There is a lot of controversy about Mitt Romney’s proposal for cutting tax rates and broadening the tax base by limiting deductions and exemptions. I’ve discussed this here and here and Garett Jones highlighted Josh Barro’s piece on it yesterday. Critics, including Barro, have concluded that the only way Romney can get his 20% across-the-board cut in tax rates, even with limits on deductions and exemptions, is to substantially raise taxes on the middle class. I highlighted Harvey Rosen’s contribution to the debate here. The bottom line is that increasing taxes on the middle class is not the only way to achieve Romney’s tax cuts. Now there’s more to say, from three sources: the Tax Foundation, John H. Cochrane, aka, The Grumpy Economist, and Alan Reynolds.

The Tax Foundation has put out a study finding that Romney’s tax cuts, even without the base-broadening, would, by improving incentives to produce, create tax revenues that would offset 60 percent of the static revenue loss from the cuts. I have not studied their study carefully, but it does not seem unreasonable. Then, it wouldn’t be hard (economically, not necessarily politically) to cut deductions to make the tax change revenue-neutral. I’ve already highlighted Rosen’s analysis of this.

John Cochrane highlights the Tax Foundation study. Here’s how Cochrane puts his and the Tax Foundation’s objection to “static scoring” of Romney’s tax cut, the kind done by Josh Barro:

the point of a revenue-neutral, income-neutral tax reform is to permanently and predictably lower marginal rates, giving rise to incentives to work, save, invest, and increase economic growth over the long run.

What possible sense does it make, then, to evaluate such a plan by assuming off the bat that it has no effect at all on output, employment, investment and so forth? Yet that is precisely what the standard “static” scoring does! We build a rocket ship to go to the moon, and we evaluate its cost effectiveness by assuming that it never leaves the launch pad?

Of course, if you can show that the rocket ship can never leave the launch pad, that’s a legitimate criticism of the rocket ship. But you can’t just assume it. By the way, check out the comments, including Cochrane’s responses to the commenters. Cochrane has some very good content there.

Finally, Alan Reynolds points out something I had missed in the first Obama/Romney rumble in Denver: that Romney did get more specific about cutting deductions. Here’s what Romney said in the debate:

And I’m going to work together with Congress to say, OK, what — what are the various ways we could bring down deductions, for instance? One way, for instance, would be to have a single number. Make up a number, $25,000, $50,000. Anybody can have deductions up to that amount. And then that number disappears for high-income people. That’s one way one could do it.

Reynolds points out that Romney’s plan is close to the Simpson-Bowles plan and Obama’s is a movement in the other direction. Romney quotes economist Donald Marron, who was on the staff of the Simpson-Bowles Commission:

President Obama’s National Commission on Fiscal Responsibility and Reform and the Bipartisan Policy Center’s Debt Reduction Task Force (on which I served) both endorsed this strategy [of lower marginal tax rates on a broader base] in their recent deficit reduction proposals. The fiscal commission’s “Illustrative Tax Plan” would scale back and redesign many of the largest tax preferences (e.g., mortgage interest, employer health insurance, and retirement saving), eliminate many others (e.g., state and local interest), and use the resulting revenue to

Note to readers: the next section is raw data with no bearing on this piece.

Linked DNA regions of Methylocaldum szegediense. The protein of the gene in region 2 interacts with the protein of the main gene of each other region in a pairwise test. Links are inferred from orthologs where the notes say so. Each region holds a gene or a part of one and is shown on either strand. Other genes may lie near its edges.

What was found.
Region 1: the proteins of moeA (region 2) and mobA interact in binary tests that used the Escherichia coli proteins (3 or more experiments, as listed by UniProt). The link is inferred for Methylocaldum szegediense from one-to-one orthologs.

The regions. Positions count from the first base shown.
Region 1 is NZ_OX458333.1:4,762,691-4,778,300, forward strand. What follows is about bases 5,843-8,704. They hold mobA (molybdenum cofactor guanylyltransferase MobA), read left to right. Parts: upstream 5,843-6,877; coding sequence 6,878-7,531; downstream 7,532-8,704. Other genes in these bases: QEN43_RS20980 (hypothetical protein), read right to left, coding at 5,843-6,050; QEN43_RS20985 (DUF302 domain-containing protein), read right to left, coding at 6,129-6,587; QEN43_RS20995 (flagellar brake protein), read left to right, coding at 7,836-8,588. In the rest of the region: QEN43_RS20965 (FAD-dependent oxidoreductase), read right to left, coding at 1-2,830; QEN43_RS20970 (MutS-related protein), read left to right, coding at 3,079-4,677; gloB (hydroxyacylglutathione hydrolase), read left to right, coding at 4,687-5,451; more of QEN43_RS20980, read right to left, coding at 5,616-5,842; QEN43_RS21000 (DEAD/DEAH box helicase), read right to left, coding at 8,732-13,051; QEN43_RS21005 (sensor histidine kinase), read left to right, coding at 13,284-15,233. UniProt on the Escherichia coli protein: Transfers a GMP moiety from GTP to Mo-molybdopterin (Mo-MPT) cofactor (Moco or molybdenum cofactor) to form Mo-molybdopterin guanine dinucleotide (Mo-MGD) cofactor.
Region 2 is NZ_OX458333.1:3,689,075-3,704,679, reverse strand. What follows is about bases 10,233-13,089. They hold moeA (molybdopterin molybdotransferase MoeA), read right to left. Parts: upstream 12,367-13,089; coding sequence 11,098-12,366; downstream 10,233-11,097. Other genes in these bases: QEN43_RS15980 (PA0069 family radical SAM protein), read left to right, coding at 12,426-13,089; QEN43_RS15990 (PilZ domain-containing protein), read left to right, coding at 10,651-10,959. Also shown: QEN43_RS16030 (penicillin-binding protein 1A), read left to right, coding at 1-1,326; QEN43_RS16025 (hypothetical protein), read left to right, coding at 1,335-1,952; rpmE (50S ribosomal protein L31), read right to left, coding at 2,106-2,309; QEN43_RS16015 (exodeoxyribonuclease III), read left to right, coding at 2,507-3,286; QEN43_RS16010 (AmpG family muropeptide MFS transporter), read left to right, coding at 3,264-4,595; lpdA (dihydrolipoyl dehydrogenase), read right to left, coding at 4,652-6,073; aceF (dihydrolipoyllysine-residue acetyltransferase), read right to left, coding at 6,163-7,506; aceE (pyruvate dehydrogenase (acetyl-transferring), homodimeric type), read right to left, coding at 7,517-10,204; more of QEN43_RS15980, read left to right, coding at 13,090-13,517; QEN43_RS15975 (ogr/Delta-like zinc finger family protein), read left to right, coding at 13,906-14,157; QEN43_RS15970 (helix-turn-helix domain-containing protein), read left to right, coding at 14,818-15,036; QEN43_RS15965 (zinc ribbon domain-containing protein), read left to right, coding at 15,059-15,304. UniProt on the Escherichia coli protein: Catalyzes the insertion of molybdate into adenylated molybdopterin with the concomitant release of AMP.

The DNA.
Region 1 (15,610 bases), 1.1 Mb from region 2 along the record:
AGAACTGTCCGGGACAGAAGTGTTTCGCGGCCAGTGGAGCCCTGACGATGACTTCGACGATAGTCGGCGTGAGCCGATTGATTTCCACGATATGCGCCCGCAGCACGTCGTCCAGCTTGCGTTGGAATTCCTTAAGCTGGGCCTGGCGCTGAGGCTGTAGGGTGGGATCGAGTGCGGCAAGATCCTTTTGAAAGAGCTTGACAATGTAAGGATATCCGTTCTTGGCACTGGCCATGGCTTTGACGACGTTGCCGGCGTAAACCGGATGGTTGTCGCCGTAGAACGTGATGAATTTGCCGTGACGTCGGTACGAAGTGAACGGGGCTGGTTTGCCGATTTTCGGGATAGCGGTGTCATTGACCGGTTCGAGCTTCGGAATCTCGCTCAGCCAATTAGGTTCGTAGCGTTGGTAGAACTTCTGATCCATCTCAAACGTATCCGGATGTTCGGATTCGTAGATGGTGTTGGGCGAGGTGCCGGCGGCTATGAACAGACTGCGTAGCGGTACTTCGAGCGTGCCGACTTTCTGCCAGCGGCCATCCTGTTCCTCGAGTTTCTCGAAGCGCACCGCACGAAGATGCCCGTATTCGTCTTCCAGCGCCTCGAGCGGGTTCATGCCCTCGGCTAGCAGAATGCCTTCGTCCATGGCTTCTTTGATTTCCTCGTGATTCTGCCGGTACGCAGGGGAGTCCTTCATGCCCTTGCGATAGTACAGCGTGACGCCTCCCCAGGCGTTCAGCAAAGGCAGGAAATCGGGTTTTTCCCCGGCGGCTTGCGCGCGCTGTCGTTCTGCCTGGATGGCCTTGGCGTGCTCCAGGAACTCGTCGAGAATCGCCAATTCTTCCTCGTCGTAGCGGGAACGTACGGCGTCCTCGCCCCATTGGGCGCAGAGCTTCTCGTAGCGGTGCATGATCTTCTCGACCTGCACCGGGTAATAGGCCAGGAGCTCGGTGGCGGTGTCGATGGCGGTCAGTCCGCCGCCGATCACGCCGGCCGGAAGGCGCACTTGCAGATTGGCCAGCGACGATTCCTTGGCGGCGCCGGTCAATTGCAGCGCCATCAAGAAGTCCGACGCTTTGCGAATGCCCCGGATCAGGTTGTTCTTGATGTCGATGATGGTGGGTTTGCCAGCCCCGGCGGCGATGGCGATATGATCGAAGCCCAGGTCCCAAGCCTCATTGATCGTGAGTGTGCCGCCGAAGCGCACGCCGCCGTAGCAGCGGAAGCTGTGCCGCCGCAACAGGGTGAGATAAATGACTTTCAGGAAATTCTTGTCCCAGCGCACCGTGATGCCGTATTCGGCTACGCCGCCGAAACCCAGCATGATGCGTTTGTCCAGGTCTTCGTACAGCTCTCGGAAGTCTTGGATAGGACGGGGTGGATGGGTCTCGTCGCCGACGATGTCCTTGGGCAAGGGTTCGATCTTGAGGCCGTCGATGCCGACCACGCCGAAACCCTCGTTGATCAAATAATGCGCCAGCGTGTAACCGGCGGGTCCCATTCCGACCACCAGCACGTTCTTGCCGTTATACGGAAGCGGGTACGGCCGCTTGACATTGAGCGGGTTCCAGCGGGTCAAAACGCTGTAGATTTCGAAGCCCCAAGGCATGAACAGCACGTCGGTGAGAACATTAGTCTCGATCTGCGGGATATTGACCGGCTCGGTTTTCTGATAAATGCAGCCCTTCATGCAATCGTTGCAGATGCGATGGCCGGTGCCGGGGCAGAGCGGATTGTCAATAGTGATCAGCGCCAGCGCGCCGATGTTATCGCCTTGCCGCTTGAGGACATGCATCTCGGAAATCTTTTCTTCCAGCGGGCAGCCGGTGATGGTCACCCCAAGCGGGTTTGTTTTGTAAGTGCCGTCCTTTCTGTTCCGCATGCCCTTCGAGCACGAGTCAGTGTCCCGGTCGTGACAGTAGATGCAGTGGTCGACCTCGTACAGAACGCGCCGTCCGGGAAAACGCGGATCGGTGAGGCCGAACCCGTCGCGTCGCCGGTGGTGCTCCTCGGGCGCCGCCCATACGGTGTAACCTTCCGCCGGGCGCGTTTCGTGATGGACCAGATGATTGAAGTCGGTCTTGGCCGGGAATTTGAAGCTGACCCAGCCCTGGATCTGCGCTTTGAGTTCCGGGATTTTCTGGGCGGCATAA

• Cut individual tax rates, bringing today’s six brackets (10, 15, 25, 28, 33, and 35 percent) down to three (12, 22, and 28 percent);

• Repeal the alternative minimum tax (AMT), the personal exemption phase-out (PEP), and the phase-out of itemized deductions (Pease);

• Cut the corporate income tax rate from 35 to 28 percent.

After laying out the details of the Romney plan, Reynolds does a comparison:

When it comes to tax policy, the main difference between Romney’s and Obama’s National Commission on Fiscal Responsibility and Reform and Bipartisan Policy Center’s Debt Reduction Task Force advisers is that Romney proposes 1) a slightly lower corporate tax rate, and 2) a much lower bottom rate of 8 percent rather than 12 percent. (The fact that there would be six rates rather than three is insignificant.)

Reynolds also points out:

Like most other news sources, The Economist (October 6) claims, “Mr. Romney has not specified which loopholes he would close.” On the contrary, Romney has been quite specific that he would prefer a firm dollar cap on total deductions. This is a much tougher plan than the president’s commission proposed, which cuts or caps some deductions but allows taxpayers to game the others. Romney’s plan is even tougher than a proposal from economist Martin Feldstein, which would limit deductions as a percentage of adjusted gross income (AGI).

One qualification, though, not on the substance but on the identities of the players: whereas Reynolds writes that Marron is someone whom “President Obama appointed to advise him on such matters,” I don’t think that’s true. The Simpson-Bowles Commission, not Obama, chose him.